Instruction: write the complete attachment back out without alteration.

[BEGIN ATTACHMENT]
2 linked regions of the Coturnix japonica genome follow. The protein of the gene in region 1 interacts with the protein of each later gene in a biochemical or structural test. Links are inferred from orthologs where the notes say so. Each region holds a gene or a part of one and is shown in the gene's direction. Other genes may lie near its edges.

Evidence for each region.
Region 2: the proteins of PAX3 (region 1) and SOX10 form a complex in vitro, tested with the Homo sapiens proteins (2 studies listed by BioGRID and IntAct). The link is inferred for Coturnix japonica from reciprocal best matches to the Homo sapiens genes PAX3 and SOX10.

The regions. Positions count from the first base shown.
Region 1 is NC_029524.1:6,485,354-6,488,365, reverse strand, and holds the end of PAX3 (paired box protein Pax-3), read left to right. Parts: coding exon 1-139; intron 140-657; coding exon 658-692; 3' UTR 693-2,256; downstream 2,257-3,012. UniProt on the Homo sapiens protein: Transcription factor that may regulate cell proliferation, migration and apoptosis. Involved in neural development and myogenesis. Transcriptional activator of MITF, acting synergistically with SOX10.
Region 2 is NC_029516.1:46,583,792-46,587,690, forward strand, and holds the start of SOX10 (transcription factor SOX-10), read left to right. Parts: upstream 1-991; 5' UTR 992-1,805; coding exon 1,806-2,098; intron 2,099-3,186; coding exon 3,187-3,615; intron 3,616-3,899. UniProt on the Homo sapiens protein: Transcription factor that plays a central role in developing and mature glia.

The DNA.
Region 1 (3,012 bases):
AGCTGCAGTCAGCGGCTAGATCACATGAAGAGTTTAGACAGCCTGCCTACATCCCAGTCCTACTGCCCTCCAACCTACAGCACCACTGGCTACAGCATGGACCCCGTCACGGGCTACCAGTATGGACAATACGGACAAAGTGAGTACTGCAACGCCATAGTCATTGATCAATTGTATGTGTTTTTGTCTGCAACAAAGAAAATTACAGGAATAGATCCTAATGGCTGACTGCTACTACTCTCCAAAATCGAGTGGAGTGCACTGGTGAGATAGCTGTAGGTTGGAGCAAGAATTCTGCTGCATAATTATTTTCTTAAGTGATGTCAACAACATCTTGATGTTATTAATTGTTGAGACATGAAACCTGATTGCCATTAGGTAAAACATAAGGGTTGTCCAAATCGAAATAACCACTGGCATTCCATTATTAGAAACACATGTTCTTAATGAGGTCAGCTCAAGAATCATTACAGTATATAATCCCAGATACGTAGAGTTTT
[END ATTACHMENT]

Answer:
2 linked regions of the Coturnix japonica genome follow. The protein of the gene in region 1 interacts with the protein of each later gene in a biochemical or structural test. Links are inferred from orthologs where the notes say so. Each region holds a gene or a part of one and is shown in the gene's direction. Other genes may lie near its edges.

Evidence for each region.
Region 2: the proteins of PAX3 (region 1) and SOX10 form a complex in vitro, tested with the Homo sapiens proteins (2 studies listed by BioGRID and IntAct). The link is inferred for Coturnix japonica from reciprocal best matches to the Homo sapiens genes PAX3 and SOX10.

The regions. Positions count from the first base shown.
Region 1 is NC_029524.1:6,485,354-6,488,365, reverse strand, and holds the end of PAX3 (paired box protein Pax-3), read left to right. Parts: coding exon 1-139; intron 140-657; coding exon 658-692; 3' UTR 693-2,256; downstream 2,257-3,012. UniProt on the Homo sapiens protein: Transcription factor that may regulate cell proliferation, migration and apoptosis. Involved in neural development and myogenesis. Transcriptional activator of MITF, acting synergistically with SOX10.
Region 2 is NC_029516.1:46,583,792-46,587,690, forward strand, and holds the start of SOX10 (transcription factor SOX-10), read left to right. Parts: upstream 1-991; 5' UTR 992-1,805; coding exon 1,806-2,098; intron 2,099-3,186; coding exon 3,187-3,615; intron 3,616-3,899. UniProt on the Homo sapiens protein: Transcription factor that plays a central role in developing and mature glia.

The DNA.
Region 1 (3,012 bases):
AGCTGCAGTCAGCGGCTAGATCACATGAAGAGTTTAGACAGCCTGCCTACATCCCAGTCCTACTGCCCTCCAACCTACAGCACCACTGGCTACAGCATGGACCCCGTCACGGGCTACCAGTATGGACAATACGGACAAAGTGAGTACTGCAACGCCATAGTCATTGATCAATTGTATGTGTTTTTGTCTGCAACAAAGAAAATTACAGGAATAGATCCTAATGGCTGACTGCTACTACTCTCCAAAATCGAGTGGAGTGCACTGGTGAGATAGCTGTAGGTTGGAGCAAGAATTCTGCTGCATAATTATTTTCTTAAGTGATGTCAACAACATCTTGATGTTATTAATTGTTGAGACATGAAACCTGATTGCCATTAGGTAAAACATAAGGGTTGTCCAAATCGAAATAACCACTGGCATTCCATTATTAGAAACACATGTTCTTAATGAGGTCAGCTCAAGAATCATTACAGTATATAATCCCAGATACGTAGAGTTTT